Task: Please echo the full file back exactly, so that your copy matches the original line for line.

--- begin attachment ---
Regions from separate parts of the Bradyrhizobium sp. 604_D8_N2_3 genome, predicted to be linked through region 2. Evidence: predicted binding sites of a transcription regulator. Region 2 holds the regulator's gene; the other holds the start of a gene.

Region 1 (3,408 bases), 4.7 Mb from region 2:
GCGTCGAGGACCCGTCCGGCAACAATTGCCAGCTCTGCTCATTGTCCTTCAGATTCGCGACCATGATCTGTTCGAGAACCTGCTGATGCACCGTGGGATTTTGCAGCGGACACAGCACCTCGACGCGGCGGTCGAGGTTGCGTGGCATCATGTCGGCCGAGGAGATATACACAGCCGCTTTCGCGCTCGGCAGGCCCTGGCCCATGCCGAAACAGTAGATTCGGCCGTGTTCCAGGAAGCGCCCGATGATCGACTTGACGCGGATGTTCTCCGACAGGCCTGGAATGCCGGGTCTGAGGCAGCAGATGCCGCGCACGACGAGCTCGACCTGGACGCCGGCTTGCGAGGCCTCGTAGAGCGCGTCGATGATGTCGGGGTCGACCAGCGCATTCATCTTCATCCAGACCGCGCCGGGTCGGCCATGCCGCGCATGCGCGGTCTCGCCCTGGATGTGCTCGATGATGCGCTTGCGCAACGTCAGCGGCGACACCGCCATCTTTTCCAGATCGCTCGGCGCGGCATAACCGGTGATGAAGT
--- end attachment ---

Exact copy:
Regions from separate parts of the Bradyrhizobium sp. 604_D8_N2_3 genome, predicted to be linked through region 2. Evidence: predicted binding sites of a transcription regulator. Region 2 holds the regulator's gene; the other holds the start of a gene.

Region 1 (3,408 bases), 4.7 Mb from region 2:
GCGTCGAGGACCCGTCCGGCAACAATTGCCAGCTCTGCTCATTGTCCTTCAGATTCGCGACCATGATCTGTTCGAGAACCTGCTGATGCACCGTGGGATTTTGCAGCGGACACAGCACCTCGACGCGGCGGTCGAGGTTGCGTGGCATCATGTCGGCCGAGGAGATATACACAGCCGCTTTCGCGCTCGGCAGGCCCTGGCCCATGCCGAAACAGTAGATTCGGCCGTGTTCCAGGAAGCGCCCGATGATCGACTTGACGCGGATGTTCTCCGACAGGCCTGGAATGCCGGGTCTGAGGCAGCAGATGCCGCGCACGACGAGCTCGACCTGGACGCCGGCTTGCGAGGCCTCGTAGAGCGCGTCGATGATGTCGGGGTCGACCAGCGCATTCATCTTCATCCAGACCGCGCCGGGTCGGCCATGCCGCGCATGCGCGGTCTCGCCCTGGATGTGCTCGATGATGCGCTTGCGCAACGTCAGCGGCGACACCGCCATCTTTTCCAGATCGCTCGGCGCGGCATAACCGGTGATGAAGT